Sodium Monofluorophosphate, commonly abbreviated MFP, is an inorganic compound with the chemical formula Na2PO3F.
- MFP is best known as an ingredient in some toothpastes. It functions as a source of fluoride via the following hydrolysis reaction
Fluoride protects tooth enamel from attack by bacteria that cause dental caries (cavities). Although developed by a chemist at Procter and Gamble, its use in toothpaste (Colgate toothpaste) was patented by Colgate-Palmolive, as Procter and Gamble was engaged in the marketing of Crest toothpaste (containing stannous fluoride, marketed as “Fluoristan”). In the early 1980s, Crest was reformulated to use MFP, under the trademark “Fluoristat”; today Crest toothpastes use sodium fluoride.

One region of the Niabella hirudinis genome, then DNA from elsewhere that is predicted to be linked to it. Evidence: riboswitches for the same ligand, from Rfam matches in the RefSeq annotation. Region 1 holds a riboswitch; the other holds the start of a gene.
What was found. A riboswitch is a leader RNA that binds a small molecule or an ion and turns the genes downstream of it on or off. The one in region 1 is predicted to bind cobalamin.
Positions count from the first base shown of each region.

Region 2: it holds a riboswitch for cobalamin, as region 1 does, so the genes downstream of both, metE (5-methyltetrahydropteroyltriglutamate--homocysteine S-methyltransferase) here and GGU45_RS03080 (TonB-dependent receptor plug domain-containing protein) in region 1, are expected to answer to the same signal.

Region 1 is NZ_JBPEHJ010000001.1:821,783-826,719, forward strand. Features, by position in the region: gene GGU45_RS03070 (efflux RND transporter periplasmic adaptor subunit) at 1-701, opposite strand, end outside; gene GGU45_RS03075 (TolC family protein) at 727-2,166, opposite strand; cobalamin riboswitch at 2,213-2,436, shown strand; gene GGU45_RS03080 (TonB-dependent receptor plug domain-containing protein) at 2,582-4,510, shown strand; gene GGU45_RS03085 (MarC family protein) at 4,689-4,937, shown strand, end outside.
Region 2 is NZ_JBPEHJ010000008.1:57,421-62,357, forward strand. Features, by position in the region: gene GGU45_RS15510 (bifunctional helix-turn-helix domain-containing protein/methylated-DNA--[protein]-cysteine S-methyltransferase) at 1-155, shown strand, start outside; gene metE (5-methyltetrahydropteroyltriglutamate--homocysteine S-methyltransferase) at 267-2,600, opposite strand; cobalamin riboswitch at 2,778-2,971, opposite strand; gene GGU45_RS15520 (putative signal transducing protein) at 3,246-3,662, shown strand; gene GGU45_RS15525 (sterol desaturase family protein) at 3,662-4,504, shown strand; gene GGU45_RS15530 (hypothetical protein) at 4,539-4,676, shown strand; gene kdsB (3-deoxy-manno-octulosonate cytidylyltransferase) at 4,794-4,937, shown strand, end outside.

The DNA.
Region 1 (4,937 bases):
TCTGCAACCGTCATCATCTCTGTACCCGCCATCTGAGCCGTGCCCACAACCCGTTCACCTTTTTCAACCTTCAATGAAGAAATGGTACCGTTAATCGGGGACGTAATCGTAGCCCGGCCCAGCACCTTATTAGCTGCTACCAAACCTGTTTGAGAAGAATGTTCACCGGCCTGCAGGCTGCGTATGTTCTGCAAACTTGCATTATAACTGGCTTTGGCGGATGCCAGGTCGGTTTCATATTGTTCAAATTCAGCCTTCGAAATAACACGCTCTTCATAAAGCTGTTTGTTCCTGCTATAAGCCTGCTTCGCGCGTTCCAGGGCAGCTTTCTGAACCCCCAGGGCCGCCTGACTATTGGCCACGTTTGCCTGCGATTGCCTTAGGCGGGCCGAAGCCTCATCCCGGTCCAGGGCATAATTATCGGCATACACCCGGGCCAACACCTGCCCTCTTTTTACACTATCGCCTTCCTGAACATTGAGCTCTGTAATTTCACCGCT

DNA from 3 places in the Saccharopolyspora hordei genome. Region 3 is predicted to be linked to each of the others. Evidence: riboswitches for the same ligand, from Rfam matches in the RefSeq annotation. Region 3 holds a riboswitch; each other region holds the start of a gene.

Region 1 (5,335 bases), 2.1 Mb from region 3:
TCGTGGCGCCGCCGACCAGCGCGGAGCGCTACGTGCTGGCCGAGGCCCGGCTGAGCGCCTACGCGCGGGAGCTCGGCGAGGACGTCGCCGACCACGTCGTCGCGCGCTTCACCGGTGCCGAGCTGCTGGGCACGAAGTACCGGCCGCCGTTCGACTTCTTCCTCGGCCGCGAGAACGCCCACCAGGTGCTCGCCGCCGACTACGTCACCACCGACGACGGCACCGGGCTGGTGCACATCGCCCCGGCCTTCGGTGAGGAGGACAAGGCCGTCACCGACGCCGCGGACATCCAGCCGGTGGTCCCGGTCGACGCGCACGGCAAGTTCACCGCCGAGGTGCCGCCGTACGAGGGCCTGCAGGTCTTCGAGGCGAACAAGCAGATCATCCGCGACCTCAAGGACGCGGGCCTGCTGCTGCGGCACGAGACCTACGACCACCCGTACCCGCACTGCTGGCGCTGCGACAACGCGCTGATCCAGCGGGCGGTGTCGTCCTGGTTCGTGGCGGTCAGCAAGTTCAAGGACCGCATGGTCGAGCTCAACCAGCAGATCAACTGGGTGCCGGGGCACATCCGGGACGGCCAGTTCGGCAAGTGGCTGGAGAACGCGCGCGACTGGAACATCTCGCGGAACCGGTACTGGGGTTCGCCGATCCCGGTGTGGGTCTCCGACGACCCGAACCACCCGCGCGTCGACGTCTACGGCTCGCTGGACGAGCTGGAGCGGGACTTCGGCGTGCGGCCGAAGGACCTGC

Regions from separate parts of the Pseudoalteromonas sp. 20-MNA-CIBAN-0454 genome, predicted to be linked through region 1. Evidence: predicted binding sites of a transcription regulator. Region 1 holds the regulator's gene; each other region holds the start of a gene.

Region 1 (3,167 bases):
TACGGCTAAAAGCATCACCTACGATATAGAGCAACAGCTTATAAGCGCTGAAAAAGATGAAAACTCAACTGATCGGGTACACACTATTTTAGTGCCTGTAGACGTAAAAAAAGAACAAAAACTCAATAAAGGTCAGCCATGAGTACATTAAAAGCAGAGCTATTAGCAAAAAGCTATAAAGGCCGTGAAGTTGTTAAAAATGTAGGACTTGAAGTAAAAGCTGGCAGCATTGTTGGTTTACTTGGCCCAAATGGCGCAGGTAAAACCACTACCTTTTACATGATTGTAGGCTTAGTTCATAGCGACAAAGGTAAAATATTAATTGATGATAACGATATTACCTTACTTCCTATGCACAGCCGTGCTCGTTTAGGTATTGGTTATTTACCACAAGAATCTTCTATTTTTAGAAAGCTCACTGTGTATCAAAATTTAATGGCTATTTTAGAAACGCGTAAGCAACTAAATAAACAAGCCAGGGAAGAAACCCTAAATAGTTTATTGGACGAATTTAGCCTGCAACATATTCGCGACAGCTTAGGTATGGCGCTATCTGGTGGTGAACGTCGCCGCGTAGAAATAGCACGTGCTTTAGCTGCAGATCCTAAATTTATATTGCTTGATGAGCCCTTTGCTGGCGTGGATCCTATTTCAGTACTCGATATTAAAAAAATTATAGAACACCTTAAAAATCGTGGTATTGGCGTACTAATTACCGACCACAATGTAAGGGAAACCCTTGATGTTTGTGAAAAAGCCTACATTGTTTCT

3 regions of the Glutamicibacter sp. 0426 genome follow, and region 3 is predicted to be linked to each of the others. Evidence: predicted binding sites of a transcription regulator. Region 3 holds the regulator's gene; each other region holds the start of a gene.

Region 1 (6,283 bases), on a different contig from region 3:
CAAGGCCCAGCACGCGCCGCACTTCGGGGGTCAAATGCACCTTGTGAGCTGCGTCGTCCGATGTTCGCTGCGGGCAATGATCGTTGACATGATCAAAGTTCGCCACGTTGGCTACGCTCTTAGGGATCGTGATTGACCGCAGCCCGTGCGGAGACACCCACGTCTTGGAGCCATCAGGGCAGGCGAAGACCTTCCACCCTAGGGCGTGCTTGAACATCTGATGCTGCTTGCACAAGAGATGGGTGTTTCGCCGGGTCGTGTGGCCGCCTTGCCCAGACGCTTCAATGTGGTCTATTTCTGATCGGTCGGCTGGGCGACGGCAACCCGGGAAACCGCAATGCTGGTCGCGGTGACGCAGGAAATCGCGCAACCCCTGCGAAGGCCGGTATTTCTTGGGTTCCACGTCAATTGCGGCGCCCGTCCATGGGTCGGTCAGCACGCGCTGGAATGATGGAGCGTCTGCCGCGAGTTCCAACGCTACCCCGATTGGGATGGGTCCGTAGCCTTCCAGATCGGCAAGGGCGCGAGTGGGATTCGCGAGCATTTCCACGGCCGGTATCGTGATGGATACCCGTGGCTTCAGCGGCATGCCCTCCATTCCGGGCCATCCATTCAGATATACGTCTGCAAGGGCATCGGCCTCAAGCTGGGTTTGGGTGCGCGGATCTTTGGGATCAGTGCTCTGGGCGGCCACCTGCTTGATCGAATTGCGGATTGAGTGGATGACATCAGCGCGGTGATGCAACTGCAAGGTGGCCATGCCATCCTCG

MFP is also used in some medications for the treatment of osteoporosis.
- When formulated correctly and used as directed, fluoride toothpaste will help to safely and effectively prevent tooth decay. Numerous clinical studies have demonstrated fluoride’s effectiveness in reducing cavities. Fluoride helps diminish demineralization of tooth enamel and even enhances the remineralization of potential decay spots.
- The usual content of MFP in toothpaste is 0.76%. The compound is used in place of sodium fluoride because it is less acutely toxic, although both have modest toxicities. The LD50 in rats is 0.9 g/kg. The salt exhibits limited musculoskeletal and respiratory toxicities.
Source: Wikipedia, https://en.wikipedia.org/wiki/Sodium_monofluorophosphate